Saturday, November 24, 2012

Nicola Rooney of Ann Arbor's Nicola's Books talks about favorite books, building community and so much more!

I bumped around a lot in college, transferring three times, once for a failed love affair, and the next time because I wanted to be in Ann Arbor. I went to Brandeis for two years, then decided that a small college was not for me (there was something about coming down to breakfast and having all 2,000 of the students know what I had down the night before and with whom that got me). I had a friend in Ann Arbor and went to visit and the day I did, I had the same visceral reaction I would later have years later when I finally moved to Manhattan. I knew I belonged. I graduated from the University of Michigan and I stayed there for a few years. Ann Arbor's a culturally enriched community and when i was there, it was filled with bookstores. It still is, and one of the best is Nicola's Books.  I'm honored to have Nicola Rooney, the owner, here, talking to me! Thank you! And visit Nicola's Books online or in person at 2513 Jackson Avenue, Ann Arbor. (734) 662-0600.

Tell me about all the changes that have happened in Ann Arbor in terms of books! 

In book terms, the closure of Shaman Drum, and then the bankruptcy of Borders, combined with Barnes & Noble's apparent strategic decision to concentrate on electronic rather than paper books leaves Nicola's Books as the only bookstore in Ann Arbor carrying the full range of genres.  My thought is that the lack of bricks & mortar stores in Ann Arbor, particularly downtown, has driven many people into the clutches of  Internet bookselling.   Buying your books on the web is convenient, but it inevitably leads to a narrowing of the types of books you read.  You tend to search for what you know about.  It is hard to find a book or an author that you didn't even know existed, whereas in a bookstore your eye can be caught by a display, or a bookseller can introduce you to a book you had never heard of. 

A few years ago, the major source quoted by readers for where they got their book recommendations was the bookstore.   Now the major source is word of mouth from friends, most of whom are suggesting backlist titles that they have read and liked.  Social media and other web based sources are growing slowly, but are still a small part (about 12%) of the total picture.  What is missing is the source of information about front list - newly published books, which is where a good bookstore excels.  This ought to have the publishers worried - how are new titles going to be publicized and promoted if bookstores are not there to perform that function?   We have seen a significant increase in business since the closure of the three Borders superstores in Ann Arbor, but by only a small fraction of the total volume that Borders was selling.  Where have those book buyers gone?  On-line, or do they not buy books at all any more?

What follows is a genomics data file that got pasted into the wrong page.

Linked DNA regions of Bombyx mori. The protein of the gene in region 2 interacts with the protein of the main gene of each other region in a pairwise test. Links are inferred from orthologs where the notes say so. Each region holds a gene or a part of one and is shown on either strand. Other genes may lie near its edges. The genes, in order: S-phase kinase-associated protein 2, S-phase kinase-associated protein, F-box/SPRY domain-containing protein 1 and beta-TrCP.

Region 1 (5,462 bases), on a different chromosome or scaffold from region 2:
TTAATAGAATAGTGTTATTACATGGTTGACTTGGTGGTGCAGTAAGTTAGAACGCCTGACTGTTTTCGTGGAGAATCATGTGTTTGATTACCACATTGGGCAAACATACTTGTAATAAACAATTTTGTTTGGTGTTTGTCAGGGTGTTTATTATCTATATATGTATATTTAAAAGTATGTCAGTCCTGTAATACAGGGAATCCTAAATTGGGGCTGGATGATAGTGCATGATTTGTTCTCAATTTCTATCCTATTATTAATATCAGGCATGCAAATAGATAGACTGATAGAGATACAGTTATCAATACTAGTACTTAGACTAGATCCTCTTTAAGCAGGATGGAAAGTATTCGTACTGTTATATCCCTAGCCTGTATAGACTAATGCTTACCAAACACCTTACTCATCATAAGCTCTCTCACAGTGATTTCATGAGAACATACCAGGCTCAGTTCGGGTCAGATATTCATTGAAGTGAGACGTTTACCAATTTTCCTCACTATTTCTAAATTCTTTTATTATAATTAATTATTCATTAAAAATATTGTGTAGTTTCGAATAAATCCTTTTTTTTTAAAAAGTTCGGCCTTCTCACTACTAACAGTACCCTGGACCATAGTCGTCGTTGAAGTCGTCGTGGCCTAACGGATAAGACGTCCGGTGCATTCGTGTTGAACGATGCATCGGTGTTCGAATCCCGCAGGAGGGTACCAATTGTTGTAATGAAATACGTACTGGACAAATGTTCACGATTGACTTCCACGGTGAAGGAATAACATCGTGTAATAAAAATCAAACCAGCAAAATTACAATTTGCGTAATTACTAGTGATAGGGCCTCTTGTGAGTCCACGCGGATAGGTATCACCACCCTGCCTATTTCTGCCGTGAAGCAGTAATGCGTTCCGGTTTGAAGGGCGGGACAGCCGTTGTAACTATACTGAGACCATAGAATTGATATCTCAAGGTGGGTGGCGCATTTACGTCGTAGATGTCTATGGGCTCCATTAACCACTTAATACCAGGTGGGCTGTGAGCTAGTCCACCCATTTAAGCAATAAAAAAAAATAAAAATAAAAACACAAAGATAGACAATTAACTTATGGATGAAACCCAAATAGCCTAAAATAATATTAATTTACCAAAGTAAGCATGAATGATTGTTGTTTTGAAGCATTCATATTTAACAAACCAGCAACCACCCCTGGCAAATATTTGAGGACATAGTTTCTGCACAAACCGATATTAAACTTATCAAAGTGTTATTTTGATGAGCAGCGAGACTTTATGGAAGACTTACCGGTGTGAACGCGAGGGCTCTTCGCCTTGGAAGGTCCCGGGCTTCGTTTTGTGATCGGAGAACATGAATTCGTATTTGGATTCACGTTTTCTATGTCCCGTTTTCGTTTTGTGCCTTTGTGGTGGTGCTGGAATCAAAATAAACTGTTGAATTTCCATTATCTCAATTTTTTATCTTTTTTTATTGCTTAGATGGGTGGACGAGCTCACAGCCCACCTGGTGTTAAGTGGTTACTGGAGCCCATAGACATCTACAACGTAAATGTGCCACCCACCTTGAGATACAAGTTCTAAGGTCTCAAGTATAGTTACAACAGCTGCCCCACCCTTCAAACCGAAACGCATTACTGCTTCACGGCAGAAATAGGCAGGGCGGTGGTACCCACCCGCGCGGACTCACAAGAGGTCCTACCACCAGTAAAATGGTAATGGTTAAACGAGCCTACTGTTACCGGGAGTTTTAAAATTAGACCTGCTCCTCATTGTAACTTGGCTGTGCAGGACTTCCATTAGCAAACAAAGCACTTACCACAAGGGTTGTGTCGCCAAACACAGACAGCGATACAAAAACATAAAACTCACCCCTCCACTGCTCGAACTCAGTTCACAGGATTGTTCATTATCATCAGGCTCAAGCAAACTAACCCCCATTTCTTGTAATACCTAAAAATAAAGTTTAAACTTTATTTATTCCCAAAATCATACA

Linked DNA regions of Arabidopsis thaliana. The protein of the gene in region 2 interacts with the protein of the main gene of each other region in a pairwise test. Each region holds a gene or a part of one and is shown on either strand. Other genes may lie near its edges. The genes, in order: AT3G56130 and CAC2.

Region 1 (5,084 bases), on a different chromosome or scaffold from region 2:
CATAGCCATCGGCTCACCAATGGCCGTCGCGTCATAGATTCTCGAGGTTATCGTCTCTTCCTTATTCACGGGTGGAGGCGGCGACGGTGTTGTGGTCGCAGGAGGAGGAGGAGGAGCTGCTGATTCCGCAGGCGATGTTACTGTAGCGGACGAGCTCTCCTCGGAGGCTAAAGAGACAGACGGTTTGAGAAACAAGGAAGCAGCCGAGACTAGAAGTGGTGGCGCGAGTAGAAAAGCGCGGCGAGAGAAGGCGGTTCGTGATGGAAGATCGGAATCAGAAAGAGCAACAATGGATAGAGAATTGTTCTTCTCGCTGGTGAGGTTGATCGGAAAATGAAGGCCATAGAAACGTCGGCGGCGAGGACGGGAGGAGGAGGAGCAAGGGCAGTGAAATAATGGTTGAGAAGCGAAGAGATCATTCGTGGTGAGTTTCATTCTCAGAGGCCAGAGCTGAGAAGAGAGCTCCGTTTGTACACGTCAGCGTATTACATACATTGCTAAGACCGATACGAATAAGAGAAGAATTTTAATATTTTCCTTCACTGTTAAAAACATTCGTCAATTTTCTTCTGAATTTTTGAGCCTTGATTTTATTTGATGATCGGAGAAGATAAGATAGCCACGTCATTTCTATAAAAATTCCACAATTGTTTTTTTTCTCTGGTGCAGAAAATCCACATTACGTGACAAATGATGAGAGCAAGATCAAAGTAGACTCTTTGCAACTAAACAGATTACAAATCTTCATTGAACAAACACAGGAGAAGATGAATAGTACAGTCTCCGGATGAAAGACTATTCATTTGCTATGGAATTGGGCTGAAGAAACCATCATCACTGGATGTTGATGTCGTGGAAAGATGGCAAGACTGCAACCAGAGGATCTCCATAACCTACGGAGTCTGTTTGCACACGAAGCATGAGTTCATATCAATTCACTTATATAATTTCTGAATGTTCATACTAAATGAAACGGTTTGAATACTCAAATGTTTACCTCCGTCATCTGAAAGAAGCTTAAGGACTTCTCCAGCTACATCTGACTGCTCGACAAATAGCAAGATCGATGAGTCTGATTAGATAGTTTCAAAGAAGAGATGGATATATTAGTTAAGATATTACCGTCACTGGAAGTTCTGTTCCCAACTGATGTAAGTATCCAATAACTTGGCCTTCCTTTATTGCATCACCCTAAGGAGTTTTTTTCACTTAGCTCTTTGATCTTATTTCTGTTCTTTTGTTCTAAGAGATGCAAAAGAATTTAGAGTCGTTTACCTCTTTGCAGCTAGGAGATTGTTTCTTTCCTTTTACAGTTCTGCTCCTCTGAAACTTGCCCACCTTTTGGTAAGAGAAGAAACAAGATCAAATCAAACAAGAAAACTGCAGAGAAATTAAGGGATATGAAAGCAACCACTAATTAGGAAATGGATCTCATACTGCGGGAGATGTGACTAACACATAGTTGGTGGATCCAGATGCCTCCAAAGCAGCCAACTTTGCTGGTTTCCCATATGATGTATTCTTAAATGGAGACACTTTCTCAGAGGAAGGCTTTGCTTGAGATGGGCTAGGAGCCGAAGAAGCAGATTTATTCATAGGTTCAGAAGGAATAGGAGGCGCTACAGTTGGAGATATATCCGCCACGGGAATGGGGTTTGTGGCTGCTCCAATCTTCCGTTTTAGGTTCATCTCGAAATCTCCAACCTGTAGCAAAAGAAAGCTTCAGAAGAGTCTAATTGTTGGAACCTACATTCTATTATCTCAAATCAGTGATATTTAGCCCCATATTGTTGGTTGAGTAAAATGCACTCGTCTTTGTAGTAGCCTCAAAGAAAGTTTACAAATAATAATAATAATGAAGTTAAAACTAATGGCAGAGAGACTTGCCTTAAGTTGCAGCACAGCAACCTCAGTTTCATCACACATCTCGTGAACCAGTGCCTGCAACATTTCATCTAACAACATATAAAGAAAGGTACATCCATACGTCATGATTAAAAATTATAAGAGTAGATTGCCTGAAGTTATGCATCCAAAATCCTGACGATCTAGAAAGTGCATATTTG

Our store has expanded sections such as poetry and literary fiction as a direct consequence of the closure of Shaman Drum.  Our magazine selection has grown in response to requests from customers.  We continue to expand our Children's Department, to keep up with customer preferences, but non-fiction other than Biography and History are still declining.   Our inventory is sales driven - if books continue to sell, we continue to stock them.  We bring in a wide variety of titles, but half the books we sell in a given year sell only one copy, so we keep our inventory wide in order to offer variety to our customers, and we operate a reordering system that aims to maximize the chance that the title you want is actually on the shelf.   We do still special order titles that we have not got in stock, and many of them arrive within 2 days, so we can get the more obscure or older titles that our customers may request.

Your store is such an integral part of the community. Can you talk about that, please?
We have always tried to support schools with fundraising through book fairs, both in the store, and by taking books out to the schools for parents and students to buy.  We have taken many authors in to schools when they are on tour promoting a new book - our ideal author visits one school in the morning, one in the afternoon, and then comes to an evening event at the store to achieve the best coverage for publicity and sales opportunities while they are in town.  We bring books to events at the Libraries in Ann Arbor and surrounding towns, and to author events sponsored by other organizations of all kinds.  In some cases, we have been collaborating with annual events for many years.   We have been active in supporting both the Kerrytown Bookfest, held every September since 2002, and the Ann Arbor Book Festival, which is currently reinventing itself.  I served on the Board of Washtenaw Literacy, a local adult literacy non-profit, for 10 years and we still fundraise for them by matching the value of donations of customer loyalty coupons, and by offering a percentage of sales to them if a customer requests it.  We hold regular information sessions for potential tutors in the store, and we sponsor their annual fundraising auction.   Our store is also the meeting place for writers groups, for book clubs and Master Gardeners lectures.